Is that a bad thing? Kind of. Whatever strengths this episode had rests entirely on the cutesy-ness of the young players plus cheap tugging of the heartstrings. Those Humane Society commercials with the crying cats in the cages may be very much a cheap shot emotionally, but hey it works (that's why it's such a cheap shot in the first place). Especially considering the dual demo for this show - kids who like Maya and Riley are either still relatively young in middle school, and therefore feel as if they're still transitioning in life, or kids who are now thinking about high school and have to go through yet another transition, and their relatively young-ish parents who are both witnessing their own children going through aforementioned transitions or are still fresh off their own transitions from teens and young adults to "full" adults (or the nostalgia crowd like Christian and Sean and myself, who are still young adults) - the idea of life-long best friends who suddenly have to separate due to diverging life paths also presents another cheap yet effective shot to the heart. Other than death, childbirth and matters of romance it's one of the most emotional circumstances someone can go through (and such a departure can involve up to all three). And given the demos I just mentioned, that's something that usually crops up with heavy frequency - so covering both ends of the spectrum like they did in this episode certainly gets all their bases covered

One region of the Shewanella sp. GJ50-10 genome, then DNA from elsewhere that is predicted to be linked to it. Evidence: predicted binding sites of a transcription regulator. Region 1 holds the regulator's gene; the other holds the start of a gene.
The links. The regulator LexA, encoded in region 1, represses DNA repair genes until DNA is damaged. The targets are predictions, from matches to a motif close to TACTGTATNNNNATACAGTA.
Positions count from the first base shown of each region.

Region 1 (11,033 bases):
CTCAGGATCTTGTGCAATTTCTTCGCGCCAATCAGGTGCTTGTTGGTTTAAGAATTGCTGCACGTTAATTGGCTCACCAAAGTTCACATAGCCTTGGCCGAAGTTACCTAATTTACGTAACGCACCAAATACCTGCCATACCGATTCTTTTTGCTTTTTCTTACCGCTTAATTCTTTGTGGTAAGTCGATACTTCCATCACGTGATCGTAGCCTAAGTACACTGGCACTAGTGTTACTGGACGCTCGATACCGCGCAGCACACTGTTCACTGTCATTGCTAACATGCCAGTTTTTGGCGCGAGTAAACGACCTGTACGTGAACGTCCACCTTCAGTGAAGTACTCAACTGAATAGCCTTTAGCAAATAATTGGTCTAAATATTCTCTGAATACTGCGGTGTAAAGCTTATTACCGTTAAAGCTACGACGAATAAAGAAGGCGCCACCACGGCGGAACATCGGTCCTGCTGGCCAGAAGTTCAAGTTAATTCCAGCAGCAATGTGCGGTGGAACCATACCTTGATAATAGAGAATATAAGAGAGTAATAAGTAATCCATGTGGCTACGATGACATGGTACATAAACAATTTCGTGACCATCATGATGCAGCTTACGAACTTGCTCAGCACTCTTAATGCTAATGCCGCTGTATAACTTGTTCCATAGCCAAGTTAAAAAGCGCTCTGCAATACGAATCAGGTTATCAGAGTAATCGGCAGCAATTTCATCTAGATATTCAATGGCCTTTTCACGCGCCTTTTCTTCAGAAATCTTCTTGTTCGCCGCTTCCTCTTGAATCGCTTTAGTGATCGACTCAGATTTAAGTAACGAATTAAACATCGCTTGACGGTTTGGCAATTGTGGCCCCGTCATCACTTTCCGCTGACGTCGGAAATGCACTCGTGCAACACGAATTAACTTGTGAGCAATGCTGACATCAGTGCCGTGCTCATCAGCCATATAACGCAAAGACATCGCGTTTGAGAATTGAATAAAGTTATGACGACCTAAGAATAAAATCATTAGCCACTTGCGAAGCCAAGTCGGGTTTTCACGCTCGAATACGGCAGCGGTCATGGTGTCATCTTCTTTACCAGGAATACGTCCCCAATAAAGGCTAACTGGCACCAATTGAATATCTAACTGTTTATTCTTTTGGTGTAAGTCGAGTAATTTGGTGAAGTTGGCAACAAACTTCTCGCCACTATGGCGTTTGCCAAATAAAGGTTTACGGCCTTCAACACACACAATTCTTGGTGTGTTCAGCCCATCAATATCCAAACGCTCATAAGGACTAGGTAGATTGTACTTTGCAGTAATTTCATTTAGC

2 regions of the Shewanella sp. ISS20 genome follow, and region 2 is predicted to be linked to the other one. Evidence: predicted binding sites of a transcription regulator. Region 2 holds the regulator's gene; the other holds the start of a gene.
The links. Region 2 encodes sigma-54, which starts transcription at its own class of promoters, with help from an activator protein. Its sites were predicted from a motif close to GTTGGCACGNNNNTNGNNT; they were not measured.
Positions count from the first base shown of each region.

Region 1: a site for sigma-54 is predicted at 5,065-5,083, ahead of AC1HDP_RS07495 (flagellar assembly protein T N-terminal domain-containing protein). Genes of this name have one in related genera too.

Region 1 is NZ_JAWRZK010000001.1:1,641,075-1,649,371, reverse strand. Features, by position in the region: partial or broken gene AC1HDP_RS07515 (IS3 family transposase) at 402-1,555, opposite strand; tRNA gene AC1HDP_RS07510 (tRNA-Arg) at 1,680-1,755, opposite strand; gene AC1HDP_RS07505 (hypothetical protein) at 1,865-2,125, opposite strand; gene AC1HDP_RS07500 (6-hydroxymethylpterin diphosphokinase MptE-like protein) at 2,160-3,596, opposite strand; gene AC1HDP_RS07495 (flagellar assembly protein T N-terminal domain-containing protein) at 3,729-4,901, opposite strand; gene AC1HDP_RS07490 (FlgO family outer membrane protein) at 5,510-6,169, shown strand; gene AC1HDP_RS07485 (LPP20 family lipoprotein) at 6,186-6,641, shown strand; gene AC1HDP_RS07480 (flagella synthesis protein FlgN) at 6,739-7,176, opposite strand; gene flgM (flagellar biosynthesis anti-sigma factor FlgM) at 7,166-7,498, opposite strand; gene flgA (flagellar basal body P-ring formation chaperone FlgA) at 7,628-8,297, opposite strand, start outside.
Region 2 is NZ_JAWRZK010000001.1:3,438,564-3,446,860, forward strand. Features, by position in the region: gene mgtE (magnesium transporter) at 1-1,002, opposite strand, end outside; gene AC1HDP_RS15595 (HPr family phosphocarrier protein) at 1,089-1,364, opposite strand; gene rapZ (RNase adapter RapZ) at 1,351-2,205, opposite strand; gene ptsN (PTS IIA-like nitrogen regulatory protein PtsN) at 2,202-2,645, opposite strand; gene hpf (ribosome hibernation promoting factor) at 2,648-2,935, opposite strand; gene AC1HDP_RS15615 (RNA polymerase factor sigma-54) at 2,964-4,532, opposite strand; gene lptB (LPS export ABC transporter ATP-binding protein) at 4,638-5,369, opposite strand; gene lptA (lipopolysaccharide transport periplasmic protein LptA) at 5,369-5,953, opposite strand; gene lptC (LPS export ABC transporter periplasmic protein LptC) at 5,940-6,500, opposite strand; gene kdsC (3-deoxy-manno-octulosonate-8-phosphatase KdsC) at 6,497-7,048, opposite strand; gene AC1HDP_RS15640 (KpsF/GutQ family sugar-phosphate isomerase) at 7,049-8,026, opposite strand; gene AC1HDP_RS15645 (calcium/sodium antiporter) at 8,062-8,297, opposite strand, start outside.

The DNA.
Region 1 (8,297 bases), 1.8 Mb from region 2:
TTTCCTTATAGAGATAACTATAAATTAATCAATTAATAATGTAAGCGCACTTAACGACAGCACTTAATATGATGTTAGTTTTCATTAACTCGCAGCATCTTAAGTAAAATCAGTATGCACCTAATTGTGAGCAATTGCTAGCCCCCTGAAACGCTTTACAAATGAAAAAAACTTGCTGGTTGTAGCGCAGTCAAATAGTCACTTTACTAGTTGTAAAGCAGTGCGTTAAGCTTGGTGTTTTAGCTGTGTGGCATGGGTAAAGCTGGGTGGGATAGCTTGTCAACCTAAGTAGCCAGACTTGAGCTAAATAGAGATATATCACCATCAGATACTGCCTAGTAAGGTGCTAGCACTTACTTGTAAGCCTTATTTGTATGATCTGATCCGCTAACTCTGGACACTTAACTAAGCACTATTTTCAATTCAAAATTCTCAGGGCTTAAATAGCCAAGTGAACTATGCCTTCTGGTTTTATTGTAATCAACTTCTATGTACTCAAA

So...hmmm. Yeah. Glurdge away, Josh Jacobs, I guess. Josh Jacobs is gonna Josh Jacobs, as we've seen regarding all his scripts put to network so far.

Episode Grade: A flat B. I'm not entirely not going to see right pass the glurdge-factor of the show (inb4 double-negative nitpickers). It's probably what we should expect from the season finale of GMW's middle season. The two season finales so far have been about change - we saw it in Meets First Date (no, Demolition was not the first season finale, I don't care what anybody says or what the intro credits suggest, use yer brains peeps) and this episode is entirely about change. This episode just handled it in rather static, sentimental fashion.